Not many days had passed off the thought that how could it be possible, in the wildest of dreams, that out of 1100 marks of matriculation exams, the topper could attain 1087 in Lahore; reality as it was, but the more shocking was the result of 9th class. out of 505 total marks, a girl had scored 504, letting only a single mark unattained. In other words, she ‘left only one stone unturned’. As the details of the mark sheet appeared on the internet, impossible could be seen with naked eyes; as there was no deduction of marks from the subjects dealing with humanities, languages, and literature. In English, in Urdu, in Islamic Studies, and in all the science subjects her score was cent per cent. One single mark was her only lose and that was in Pakistan Studies. The above-mentioned student and her alikes would definitely be impressively intelligent but despite of such wealthy marksheets released after the exams last year, a very visible question mark is raised pertaining to the very marking scheme.
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Shocking result of 9th class. Out of 505 total marks, a girl had scored 504, letting only a single mark unattained
It is a known fact that in the subjects of humanities and literature hundred per cent marks are not granted. There is always a room for a better answer save those of science subjects where numerical and scientific formulae are definite. The concept is, that nothing can be declared final and best in literature and social sciences. For instance, if a student attempts to write an essay and gets twenty out of twenty marks, then how many marks would be given to a student who wrote even better?
Nothing can be declared final and best in literature and social sciences
When researched as to how the marks ratio of these exams has increased this much, it was noted that in none of the subjects the paper patterns had any considerable alterations for the past few years. In fact, the reason behind the exercise was that the marking scheme was shaken and disturbed from the very ground. Boards of Intermediate and Secondary Education had the instructions for the examiners that they would have to provide the reason for any deduction in marks. For instance, if an examiner gives fifteen marks out of twenty in an English essay, he will have to justify the following deduction by stating an argument. How far this exercise has been pragmatic can be deduced from the net result that the examiners preferred to award full marks rather than giving a reason for deduction. Its practicality is also questionable otherwise, as the number of examiners is greatly outnumbered by the number of candidates appearing in the exams. As examiner will have to be a superman to pen down the reason for every single mark deducted from each question attempted in answer sheets of, let’s say, five hundred candidates.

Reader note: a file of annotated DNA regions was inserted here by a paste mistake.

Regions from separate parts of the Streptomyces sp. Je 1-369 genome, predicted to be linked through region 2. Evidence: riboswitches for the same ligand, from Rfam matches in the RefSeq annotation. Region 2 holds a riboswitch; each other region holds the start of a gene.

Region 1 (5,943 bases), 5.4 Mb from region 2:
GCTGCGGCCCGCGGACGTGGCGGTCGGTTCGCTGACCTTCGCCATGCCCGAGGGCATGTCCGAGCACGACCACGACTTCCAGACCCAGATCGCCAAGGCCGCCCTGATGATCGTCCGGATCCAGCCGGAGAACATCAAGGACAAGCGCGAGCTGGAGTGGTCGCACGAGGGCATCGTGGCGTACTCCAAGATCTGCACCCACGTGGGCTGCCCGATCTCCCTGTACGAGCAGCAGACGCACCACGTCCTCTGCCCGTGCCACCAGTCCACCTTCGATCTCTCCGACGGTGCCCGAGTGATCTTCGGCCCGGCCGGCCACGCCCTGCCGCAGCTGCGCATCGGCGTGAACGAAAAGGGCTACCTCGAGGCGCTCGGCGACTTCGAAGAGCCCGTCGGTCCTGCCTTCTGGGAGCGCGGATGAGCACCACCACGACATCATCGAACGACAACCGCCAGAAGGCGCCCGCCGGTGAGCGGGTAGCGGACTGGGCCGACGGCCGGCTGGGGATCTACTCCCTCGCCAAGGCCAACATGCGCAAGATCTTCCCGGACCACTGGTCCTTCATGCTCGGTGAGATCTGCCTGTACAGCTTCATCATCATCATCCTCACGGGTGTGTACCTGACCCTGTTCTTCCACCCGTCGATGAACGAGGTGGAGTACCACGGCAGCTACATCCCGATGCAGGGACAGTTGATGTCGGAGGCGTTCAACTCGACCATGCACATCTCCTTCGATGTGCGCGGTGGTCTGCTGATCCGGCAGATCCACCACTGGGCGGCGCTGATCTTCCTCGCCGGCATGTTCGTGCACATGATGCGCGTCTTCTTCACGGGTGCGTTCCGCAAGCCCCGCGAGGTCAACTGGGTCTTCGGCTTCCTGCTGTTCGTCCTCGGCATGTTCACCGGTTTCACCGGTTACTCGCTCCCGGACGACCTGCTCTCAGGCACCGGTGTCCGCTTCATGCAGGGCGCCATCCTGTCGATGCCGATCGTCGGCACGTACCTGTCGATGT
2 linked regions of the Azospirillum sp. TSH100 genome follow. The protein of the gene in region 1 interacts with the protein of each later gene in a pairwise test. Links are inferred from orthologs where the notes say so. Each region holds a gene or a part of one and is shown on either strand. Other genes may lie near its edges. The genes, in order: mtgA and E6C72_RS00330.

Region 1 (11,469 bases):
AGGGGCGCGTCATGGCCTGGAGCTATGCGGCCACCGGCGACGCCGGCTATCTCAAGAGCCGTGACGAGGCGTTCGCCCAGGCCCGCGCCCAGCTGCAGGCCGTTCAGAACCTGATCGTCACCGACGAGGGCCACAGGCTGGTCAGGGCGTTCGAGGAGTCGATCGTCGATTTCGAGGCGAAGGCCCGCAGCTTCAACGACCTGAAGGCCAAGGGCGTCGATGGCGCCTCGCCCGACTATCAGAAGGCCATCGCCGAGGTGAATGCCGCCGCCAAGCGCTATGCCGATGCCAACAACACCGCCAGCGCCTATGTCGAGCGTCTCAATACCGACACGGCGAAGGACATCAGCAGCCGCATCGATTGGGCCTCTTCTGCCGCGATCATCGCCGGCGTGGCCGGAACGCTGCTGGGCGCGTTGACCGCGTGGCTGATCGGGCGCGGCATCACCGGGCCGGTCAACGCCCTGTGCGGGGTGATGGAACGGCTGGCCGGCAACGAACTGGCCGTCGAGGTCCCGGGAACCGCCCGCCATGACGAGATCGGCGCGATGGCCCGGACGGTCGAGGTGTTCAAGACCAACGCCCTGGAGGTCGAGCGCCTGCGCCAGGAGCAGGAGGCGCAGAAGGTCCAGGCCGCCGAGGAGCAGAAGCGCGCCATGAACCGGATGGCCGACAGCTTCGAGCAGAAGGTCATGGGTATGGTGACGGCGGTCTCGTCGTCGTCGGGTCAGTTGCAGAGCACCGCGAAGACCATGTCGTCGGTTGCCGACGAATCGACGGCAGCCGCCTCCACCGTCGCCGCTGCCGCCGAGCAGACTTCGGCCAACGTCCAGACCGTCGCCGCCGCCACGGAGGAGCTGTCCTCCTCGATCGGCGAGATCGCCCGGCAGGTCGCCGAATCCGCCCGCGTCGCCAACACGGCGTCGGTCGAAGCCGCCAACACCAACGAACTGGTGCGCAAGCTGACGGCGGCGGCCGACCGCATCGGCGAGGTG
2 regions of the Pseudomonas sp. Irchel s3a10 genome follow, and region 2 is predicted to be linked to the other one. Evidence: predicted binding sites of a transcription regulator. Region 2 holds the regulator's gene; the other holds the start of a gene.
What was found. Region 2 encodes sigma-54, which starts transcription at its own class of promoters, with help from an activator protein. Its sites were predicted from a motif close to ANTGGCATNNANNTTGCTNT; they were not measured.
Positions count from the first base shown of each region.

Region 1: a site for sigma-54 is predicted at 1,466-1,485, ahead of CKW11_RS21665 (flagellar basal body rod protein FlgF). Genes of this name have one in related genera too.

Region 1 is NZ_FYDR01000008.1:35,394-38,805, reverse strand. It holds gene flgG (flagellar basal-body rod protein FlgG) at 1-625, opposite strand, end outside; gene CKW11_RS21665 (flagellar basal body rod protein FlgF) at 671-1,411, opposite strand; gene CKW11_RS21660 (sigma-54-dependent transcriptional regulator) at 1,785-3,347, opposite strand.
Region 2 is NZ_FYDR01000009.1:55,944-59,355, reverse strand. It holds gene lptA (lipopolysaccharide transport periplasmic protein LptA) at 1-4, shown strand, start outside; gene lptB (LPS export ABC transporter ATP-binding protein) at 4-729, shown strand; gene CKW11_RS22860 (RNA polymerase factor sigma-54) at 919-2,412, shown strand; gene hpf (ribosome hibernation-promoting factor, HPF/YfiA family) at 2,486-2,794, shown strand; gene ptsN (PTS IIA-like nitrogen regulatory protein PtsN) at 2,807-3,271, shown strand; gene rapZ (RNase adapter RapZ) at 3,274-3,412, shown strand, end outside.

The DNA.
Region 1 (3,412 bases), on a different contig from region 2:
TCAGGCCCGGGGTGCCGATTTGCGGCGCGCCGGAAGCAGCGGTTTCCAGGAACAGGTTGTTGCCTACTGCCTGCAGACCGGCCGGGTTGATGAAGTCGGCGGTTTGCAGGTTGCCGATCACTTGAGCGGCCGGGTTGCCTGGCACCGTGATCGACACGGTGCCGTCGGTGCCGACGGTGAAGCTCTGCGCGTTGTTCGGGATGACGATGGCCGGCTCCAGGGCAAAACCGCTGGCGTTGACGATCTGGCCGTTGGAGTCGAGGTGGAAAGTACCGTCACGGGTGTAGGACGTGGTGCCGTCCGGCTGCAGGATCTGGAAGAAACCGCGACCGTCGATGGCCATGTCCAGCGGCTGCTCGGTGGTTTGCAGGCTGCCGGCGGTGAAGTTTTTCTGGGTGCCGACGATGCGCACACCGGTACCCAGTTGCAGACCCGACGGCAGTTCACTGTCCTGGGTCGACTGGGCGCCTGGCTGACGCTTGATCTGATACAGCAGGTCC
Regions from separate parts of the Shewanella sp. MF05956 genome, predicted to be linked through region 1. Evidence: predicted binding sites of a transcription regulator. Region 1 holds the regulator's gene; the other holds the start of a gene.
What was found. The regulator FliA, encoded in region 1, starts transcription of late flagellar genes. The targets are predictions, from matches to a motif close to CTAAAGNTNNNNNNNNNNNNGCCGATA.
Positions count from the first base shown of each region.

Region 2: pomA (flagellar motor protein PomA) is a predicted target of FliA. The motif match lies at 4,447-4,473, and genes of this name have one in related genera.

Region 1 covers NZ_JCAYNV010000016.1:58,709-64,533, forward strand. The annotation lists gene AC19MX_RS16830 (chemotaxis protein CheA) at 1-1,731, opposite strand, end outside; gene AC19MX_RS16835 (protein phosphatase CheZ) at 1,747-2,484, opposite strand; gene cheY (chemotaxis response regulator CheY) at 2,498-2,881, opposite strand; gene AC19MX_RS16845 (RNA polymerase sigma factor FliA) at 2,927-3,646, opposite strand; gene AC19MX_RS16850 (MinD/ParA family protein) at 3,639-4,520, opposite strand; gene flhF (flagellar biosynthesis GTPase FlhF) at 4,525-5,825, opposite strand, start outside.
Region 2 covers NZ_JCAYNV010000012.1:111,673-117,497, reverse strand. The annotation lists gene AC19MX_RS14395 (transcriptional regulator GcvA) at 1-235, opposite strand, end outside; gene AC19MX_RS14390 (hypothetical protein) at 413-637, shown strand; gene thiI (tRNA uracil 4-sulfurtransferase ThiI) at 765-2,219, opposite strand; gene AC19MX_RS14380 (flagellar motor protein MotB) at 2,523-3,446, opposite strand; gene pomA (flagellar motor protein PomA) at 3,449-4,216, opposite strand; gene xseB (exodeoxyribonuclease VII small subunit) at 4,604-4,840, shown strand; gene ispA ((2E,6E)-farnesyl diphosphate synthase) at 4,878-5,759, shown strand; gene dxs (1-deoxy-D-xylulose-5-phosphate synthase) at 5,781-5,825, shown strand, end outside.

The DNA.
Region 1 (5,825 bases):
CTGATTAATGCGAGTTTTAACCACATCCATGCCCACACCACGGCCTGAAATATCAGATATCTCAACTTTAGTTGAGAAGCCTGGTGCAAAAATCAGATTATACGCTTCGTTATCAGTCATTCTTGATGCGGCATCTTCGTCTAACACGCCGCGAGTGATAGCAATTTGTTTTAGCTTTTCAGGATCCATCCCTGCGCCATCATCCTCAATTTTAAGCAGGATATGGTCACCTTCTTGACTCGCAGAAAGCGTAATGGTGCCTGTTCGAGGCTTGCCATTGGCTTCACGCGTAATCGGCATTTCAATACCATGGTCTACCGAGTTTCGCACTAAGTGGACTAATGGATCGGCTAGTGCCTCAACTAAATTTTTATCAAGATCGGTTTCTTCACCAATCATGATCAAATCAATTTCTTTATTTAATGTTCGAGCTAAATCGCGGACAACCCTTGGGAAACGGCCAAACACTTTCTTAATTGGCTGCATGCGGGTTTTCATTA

Examiners preferred to award full marks rather than giving a reason for deduction
One of my language teachers during my college days shared a story with our class that he once had a chance to visit an office of the board of intermediate and secondary education where the examiners were checking exam paper-sheets. One of the teachers was working like an engine, checking papers one after another, and his shirt hanged by his chair. In a meanwhile, a clerk appeared with a paper in his hand, went straight to that teacher for signature. The latter was found looking for his spectacles!
Not all are same but many of such examiners can be ‘discovered’ without much struggle. The above-mentioned incident implies what we are expecting and with whom.
We can well attain high marks in our exams and award full grades without reasoning. However, can we enlighten the rooms in our minds specified for creativity, literature, and understanding or keep them dark with cramming? This question needs to be addressed both by our policy makers and those who implement them.
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